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The Trouble With Regular Expressions

I have this problem with regular expressions. They’re too handy for their own good.  You say you don’t know what a regular expression is?  Well, let me just tell you, you don’t know what you’re missing out on.  Think of it like a really super-duper complicated way of searching for something real specific when it’s slapped in the middle of a whole back of other crap you don’t want to even mess with.  But it’s not even just searching for something, you can search and replace really complicated text that’s just too big to do by hand.

Regular Expressions Book

Regular Expressions Book

More than that, it’s not like you just want to find every reference to the name “Meg” on your computer and change it to “Poop” … you can use regular expressions to transform Huge Text File (A) into just the  little sub-sections of important stuff … or you can convert (A) from one textual format to another, like from HTML to Whiskey, or whatever the hell new-fangled nonsense is going on out there in web junky land.

There are plenty of programs out there that make use of regular expressions and you don’t even know about it.  I first started playing around with them way back in 1995 or so, not long after Rich Siegel started selling BBEdit for Macintosh, and I’ve been using them since.  Here’s an example … say you have a text file that looks like this:
Jimmy Jack Johnson sells 43 seashells to Yo Momma. She paid about three-fiddy.
You can do a regular expression find/replace on that text, which would look something like this:
's/^(J.*)\ J.*\ (J.*)\ (s)...s\ ([0-9]+).*\r/\1\ sucks\ \4\ \2\3\.\r/g'
Which would now make that first text look something like this:
Jimmy sucks 43 Johnsons.

This sort of thing would be great for pranking your frienemies, but I have yet to hear of such a thing catching on.  Which brings us to my current dilemma.  I’ve come to rely on regular expressions so much that I believe they can do anything.  Unfortunately, I think I’m demanding too much, or at least my computer is unwilling to give me everything it’s got in order to accomplish this task.  I have a  text file, freshly spit out from Excel, that has 43 columns of textual data over 160 some-odd rows … not that big of a file, it’s only got about 43,000 characters.  It’s tab-delimited, meaning that in the text file, there’s a unprinted tab character (\t) between each section of the data, to separate out each of the cells.  What I wanted to do was churn this tabbed text file into an XML .plist, or Property List file.  I’m sure there’s a more elegant way of doing this (without having to do it by hand, obviously), but I chose to create a regular expression … here’s what the “Search For” string looks like:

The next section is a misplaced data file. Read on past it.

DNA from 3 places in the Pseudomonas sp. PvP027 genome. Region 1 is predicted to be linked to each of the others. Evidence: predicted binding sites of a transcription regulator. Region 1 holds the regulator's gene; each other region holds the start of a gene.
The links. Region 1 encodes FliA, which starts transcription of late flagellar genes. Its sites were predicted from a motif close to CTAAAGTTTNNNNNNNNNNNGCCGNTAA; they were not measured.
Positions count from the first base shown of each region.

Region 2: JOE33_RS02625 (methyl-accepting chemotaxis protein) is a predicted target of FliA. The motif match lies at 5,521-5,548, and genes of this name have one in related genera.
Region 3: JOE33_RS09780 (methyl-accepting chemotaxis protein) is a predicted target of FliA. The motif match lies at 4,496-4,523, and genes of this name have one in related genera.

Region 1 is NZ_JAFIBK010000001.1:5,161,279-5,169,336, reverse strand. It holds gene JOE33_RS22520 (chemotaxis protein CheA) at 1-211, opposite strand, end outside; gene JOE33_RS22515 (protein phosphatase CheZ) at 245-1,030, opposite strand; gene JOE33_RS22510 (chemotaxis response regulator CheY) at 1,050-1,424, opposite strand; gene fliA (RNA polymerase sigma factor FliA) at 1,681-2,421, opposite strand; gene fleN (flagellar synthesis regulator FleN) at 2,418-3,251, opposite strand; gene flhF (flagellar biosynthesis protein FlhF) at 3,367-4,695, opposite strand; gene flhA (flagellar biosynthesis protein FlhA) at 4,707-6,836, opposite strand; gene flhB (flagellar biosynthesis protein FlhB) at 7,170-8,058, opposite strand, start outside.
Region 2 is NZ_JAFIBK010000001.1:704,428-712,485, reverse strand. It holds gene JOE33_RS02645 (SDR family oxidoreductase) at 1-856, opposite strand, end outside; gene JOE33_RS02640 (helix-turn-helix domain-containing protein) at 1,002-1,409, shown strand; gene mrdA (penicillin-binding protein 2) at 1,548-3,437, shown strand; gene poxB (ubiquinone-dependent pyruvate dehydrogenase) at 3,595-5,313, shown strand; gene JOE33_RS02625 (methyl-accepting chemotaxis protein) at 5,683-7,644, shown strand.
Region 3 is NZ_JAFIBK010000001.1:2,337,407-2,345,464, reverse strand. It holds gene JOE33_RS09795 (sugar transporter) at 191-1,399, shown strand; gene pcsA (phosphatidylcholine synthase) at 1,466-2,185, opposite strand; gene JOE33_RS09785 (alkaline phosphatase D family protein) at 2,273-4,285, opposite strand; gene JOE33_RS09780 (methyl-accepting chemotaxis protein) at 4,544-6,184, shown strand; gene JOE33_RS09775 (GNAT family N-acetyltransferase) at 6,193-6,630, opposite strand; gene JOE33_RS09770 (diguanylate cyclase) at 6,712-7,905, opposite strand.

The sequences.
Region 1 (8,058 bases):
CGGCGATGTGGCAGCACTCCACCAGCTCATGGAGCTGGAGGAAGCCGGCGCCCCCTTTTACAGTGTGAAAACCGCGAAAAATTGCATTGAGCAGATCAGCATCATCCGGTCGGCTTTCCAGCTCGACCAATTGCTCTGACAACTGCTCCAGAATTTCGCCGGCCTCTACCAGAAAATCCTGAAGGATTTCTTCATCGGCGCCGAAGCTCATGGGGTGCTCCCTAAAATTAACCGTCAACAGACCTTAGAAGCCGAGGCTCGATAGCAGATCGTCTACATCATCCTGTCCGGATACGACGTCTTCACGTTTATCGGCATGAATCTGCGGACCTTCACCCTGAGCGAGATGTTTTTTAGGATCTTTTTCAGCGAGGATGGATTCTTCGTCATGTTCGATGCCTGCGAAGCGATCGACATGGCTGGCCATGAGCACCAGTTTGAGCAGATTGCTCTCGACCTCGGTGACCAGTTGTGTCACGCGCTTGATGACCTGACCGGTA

^(.*)\t(.*)\t(.*)\t(.*)\t(.*)\t(.*)\t(.*)\t(.*)\t(.*)\t(.*)\t(.*)\t(.*)\t(.*)\t(.*)\t(.*)\t(.*)\t(.*)\t(.*)\t(.*)\t(.*)\t(.*)\t(.*)\t(.*)\t(.*)\t(.*)\t(.*)\t(.*)\t(.*)\t(.*)\t(.*)\t(.*)\t(.*)\t(.*)\t(.*)\t(.*)\t(.*)\t(.*)\t(.*)\t(.*)\t(.*)\t(.*)\t(.*)\t(.*)\r

And here’s what the “Replace With” string looked like:

legislatorID\r\1\rlegtype_name\r\2\rlegtype\r\3\rlastname\r\4\rfirstname\r\5\rmiddlename\r\6\rnickname\r\7\rsuffix\r\8\rparty_name\r\9\rparty_id\r\10\rdistrict\r\11\rtenure\r\12\rpartisan_index\r\13\rphoto_name\r\14\rbio_url\r\15\rnotes\r\16\rgallery_desk\r\17\rcap_office\r\18\rstaff\r\19\rcap_phone\r\20\rcap_fax\r\21\rcap_phone2_name\r\22\rcap_phone2\r\23\rdist1_street\r\24\rdist1_city\r\25\rdist1_zip\r\26\rdist1_phone\r\27\rdist1_fax\r\28\rdist2_street\r\29\rdist2_city\r\30\rdist2_zip\r\31\rdist2_phone\r\32\rdist2_fax\r\33\rdist3_street\r\34\rdist3_city\r\35\rdist3_zip\r\36\rdist3_phone1\r\37\rdist3_fax\r\38\rdist4_street\r\39\rdist4_city\r\40\rdist4_zip\r\41\rdist4_phone1\r\42\rdist4_fax\r\43\r\r

Needless to say, it did not go over well.  BBEdit died after ten minutes of churning.  Perl sucked up 2 Gigs of RAM before I had to kill it.  Sure I could process the file little bits at a time, but wouldn’t that be taking the fun out of regular expressions?

EDIT / Update: 

Yeah, about all that. With a tiny bit of touching up, a demo version of TextMate processed the whole file in about 6 seconds. Sounds like someone’s going to actually have to pay for a software registration when the demo expires. Nothing like knocking my socks off and shaming a few industry leaders to earn your keep. Nice job there buddy.

Posted in Humor, Tech.


One Response

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  1. shelley says

    I am sort of surprised there was no luck with perl. Were you sucking in the whole file (@file = `list filename`) or reading it in line by line for processing? (open file;while; run regular expression on $_;)

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